Early dengue outbreak detection modeling based on dengue incidences in Singapore during 2012 to 2017

Piao Chen*, Xiuju Fu, Stefan Ma, Hai Yan Xu, Wanbing Zhang, Gaoxi Xiao, Rick Siow Mong Goh, George Xu, Lee Ching Ng

*Corresponding author for this work

Research output: Contribution to journalArticleScientificpeer-review

4 Citations (Scopus)
45 Downloads (Pure)


Dengue has been as an endemic with year-round presence in Singapore. In the recent years 2013, 2014, and 2016, there were several severe dengue outbreaks, posing serious threat to the public health. To proactively control and mitigate the disease spread, early warnings of dengue outbreaks, at which there are rapid and large-scale spread of dengue incidences, are extremely helpful. In this study, a two-step framework is proposed to predict dengue outbreaks and it is evaluated based on the dengue incidences in Singapore during 2012 to 2017. First, a generalized additive model (GAM) is trained based on the weekly dengue incidence data during 2006 to 2011. The proposed GAM is a one-week-ahead forecasting model, and it inherently accounts for the possible correlation among the historical incidence data, making the residuals approximately normally distributed. Then, an exponentially weighted moving average (EWMA) control chart is proposed to sequentially monitor the weekly residuals during 2012 to 2017. Our investigation shows that the proposed two-step framework is able to give persistent signals at the early stage of the outbreaks in 2013, 2014, and 2016, which provides early alerts of outbreaks and wins time for the early interventions and the preparation of necessary public health resources. In addition, extensive simulations show that the proposed method is comparable to other potential outbreak detection methods and it is robust to the underlying data-generating mechanisms.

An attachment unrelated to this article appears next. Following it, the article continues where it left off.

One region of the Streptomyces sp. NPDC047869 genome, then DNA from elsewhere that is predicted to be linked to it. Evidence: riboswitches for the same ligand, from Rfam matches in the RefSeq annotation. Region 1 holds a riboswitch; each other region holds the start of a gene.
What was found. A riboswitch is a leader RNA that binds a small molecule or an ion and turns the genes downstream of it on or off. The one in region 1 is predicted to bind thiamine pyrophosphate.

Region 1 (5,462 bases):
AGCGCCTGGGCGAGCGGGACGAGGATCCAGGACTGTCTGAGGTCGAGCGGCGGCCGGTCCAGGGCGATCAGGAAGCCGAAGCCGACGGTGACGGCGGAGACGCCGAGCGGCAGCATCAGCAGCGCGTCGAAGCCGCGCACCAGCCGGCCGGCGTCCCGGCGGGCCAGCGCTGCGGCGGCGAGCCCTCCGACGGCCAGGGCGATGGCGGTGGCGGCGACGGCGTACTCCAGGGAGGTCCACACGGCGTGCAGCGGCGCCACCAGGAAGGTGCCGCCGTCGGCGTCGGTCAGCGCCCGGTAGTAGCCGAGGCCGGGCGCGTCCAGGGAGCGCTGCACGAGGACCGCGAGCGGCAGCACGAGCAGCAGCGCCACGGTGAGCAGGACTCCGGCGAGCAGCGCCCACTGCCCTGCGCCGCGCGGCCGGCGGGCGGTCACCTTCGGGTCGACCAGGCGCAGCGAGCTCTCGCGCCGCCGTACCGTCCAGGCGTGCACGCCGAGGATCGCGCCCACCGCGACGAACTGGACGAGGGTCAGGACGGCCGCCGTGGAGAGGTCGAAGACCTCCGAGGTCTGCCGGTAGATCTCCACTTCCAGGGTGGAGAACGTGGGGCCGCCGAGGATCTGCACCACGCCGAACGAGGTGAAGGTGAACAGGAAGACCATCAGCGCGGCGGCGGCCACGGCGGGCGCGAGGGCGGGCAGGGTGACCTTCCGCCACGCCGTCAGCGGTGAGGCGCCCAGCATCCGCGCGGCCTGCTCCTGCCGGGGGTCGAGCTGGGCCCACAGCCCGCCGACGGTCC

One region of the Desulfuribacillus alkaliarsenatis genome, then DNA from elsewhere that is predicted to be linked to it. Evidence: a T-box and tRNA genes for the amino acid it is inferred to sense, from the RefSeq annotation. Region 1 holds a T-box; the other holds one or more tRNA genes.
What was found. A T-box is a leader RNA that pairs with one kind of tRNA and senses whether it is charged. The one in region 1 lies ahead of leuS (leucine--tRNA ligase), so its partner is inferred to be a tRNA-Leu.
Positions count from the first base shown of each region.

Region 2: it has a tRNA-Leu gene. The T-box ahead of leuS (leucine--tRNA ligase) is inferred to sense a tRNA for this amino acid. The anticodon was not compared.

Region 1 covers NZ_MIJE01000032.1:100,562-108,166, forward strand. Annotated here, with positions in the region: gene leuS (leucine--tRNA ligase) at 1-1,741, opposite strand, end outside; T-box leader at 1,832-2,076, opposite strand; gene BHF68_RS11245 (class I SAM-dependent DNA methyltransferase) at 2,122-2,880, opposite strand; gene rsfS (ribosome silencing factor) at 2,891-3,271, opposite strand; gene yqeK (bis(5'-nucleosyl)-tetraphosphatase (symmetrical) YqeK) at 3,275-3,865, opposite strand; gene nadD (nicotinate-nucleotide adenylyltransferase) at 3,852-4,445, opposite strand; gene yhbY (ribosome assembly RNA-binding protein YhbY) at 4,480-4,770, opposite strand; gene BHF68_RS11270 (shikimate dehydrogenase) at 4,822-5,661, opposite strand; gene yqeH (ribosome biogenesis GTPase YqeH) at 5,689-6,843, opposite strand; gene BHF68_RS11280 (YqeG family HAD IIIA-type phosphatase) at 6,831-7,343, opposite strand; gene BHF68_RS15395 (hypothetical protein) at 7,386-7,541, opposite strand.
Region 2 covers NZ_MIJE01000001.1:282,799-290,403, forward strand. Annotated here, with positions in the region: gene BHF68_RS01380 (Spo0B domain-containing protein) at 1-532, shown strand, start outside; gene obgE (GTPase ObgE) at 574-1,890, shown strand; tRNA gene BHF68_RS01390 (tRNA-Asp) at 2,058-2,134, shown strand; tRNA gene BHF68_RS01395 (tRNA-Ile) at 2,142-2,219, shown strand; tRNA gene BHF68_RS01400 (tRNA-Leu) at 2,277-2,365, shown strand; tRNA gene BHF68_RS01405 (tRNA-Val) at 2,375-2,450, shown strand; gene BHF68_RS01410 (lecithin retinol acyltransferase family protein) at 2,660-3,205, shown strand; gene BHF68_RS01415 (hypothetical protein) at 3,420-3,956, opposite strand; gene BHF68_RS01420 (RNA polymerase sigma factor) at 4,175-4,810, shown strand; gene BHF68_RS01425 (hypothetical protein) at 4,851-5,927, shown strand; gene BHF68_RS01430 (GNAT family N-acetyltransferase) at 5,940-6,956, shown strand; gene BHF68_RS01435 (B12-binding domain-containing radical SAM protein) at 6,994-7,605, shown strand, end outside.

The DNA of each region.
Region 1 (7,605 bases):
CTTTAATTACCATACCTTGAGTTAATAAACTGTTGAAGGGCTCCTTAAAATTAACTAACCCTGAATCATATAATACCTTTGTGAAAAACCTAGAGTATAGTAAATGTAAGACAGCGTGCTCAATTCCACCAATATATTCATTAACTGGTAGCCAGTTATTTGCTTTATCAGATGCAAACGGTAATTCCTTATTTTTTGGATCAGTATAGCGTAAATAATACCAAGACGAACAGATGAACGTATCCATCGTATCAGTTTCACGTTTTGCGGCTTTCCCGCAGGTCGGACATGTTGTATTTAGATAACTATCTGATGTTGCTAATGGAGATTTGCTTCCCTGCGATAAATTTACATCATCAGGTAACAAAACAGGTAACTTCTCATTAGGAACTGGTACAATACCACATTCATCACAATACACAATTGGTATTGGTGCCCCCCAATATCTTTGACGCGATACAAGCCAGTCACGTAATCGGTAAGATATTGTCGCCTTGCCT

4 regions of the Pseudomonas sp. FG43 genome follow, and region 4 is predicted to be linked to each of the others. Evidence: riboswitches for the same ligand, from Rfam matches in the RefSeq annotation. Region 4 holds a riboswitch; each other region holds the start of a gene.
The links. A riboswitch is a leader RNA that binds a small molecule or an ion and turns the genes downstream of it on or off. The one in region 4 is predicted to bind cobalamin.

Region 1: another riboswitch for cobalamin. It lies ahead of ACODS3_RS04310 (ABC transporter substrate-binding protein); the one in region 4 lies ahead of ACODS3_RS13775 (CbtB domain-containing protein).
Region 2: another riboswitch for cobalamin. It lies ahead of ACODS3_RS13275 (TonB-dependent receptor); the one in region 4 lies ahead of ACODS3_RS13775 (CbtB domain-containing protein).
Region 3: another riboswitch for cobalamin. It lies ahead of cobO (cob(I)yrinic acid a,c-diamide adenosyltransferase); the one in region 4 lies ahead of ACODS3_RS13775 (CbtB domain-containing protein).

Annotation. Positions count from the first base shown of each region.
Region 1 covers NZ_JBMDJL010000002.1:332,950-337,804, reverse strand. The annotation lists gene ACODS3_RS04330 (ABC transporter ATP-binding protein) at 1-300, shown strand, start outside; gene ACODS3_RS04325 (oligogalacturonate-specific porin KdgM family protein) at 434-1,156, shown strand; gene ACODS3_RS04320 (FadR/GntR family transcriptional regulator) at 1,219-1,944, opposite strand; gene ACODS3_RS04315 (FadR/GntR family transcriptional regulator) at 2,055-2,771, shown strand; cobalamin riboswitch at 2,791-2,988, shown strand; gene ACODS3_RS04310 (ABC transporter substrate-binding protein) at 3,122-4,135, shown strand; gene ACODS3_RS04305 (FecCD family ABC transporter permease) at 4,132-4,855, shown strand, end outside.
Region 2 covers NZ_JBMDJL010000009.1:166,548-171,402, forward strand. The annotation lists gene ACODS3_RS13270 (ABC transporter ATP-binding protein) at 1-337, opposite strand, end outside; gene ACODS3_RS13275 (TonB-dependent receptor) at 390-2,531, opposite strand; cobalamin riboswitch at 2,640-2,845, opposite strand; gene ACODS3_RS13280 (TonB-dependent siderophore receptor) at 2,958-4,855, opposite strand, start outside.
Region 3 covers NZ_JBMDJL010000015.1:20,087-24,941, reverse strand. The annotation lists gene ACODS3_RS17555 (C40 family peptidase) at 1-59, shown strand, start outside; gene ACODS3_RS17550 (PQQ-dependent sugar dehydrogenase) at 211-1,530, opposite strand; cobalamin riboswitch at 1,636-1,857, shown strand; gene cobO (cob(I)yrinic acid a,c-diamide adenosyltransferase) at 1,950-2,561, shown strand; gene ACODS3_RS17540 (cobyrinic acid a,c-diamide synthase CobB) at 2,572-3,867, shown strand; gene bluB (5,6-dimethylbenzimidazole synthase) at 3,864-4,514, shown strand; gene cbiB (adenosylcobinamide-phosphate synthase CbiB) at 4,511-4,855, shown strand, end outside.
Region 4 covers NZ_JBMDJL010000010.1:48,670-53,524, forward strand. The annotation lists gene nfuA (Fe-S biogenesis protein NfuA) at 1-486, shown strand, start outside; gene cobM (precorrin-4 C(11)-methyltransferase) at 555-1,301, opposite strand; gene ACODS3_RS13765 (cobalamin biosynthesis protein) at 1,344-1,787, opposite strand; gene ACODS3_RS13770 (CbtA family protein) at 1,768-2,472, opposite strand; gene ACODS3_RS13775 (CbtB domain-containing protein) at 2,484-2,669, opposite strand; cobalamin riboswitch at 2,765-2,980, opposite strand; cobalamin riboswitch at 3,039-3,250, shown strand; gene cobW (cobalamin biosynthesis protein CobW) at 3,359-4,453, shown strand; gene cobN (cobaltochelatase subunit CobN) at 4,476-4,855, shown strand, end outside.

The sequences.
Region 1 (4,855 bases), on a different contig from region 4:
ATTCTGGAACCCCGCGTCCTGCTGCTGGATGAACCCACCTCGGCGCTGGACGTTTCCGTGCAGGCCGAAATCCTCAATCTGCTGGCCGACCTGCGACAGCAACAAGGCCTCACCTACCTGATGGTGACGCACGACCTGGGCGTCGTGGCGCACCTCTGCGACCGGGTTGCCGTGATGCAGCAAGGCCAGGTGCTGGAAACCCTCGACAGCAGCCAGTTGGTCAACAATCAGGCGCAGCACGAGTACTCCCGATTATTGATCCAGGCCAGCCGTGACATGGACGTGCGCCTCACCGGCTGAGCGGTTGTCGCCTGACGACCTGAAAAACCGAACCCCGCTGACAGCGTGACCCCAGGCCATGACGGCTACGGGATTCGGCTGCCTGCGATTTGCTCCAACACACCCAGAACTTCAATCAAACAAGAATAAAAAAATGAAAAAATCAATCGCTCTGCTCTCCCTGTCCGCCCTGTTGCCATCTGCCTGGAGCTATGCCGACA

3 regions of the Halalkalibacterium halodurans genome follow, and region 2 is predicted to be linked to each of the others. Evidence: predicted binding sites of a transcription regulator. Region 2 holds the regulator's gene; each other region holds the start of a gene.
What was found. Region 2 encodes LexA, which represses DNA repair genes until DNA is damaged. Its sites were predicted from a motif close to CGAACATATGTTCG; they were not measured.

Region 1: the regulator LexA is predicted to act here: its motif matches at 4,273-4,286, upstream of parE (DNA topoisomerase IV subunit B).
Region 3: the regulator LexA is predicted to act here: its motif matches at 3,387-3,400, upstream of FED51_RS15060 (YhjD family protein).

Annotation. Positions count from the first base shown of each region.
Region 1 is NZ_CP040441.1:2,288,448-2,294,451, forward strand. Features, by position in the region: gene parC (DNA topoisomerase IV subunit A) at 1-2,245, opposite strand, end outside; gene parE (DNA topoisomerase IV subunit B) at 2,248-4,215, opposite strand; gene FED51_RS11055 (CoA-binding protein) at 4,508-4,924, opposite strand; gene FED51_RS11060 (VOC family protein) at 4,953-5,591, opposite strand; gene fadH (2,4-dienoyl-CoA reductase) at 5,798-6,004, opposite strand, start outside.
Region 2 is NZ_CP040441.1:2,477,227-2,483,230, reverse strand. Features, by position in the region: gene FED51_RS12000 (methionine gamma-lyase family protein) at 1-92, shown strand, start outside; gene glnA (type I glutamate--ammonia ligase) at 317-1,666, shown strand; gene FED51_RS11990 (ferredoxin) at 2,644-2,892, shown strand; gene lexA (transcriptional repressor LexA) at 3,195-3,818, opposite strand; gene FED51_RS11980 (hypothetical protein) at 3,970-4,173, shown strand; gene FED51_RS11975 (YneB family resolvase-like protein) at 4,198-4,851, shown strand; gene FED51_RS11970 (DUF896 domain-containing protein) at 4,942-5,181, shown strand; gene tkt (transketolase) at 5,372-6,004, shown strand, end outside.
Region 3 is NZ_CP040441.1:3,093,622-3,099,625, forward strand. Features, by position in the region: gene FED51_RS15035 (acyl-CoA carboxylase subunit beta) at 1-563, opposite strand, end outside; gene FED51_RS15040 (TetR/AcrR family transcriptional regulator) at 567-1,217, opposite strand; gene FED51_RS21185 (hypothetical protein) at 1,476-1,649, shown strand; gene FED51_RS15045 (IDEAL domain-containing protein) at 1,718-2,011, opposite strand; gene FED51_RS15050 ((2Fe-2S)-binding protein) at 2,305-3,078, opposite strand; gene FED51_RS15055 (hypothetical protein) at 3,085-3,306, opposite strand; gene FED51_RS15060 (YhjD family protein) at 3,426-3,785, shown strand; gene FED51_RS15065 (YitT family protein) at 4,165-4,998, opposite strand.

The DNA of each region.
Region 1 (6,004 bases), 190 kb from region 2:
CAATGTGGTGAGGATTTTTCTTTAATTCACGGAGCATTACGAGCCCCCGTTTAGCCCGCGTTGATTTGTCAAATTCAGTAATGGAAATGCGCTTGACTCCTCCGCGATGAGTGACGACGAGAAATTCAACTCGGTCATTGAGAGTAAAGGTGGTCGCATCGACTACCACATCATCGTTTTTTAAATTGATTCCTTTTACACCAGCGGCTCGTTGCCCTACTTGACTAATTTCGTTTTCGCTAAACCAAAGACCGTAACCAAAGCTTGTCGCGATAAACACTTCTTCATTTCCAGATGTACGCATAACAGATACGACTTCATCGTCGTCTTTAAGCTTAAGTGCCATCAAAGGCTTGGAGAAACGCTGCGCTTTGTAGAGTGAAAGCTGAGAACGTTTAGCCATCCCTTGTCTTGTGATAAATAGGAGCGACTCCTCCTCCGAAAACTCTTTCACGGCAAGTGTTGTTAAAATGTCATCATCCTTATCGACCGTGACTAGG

Original languageEnglish
Pages (from-to)2101-2114
Number of pages14
JournalStatistics in Medicine
Issue number15
Publication statusPublished - 10 Jul 2020


  • EWMA control chart
  • generalized additive model
  • public health surveillance
  • statistical process control


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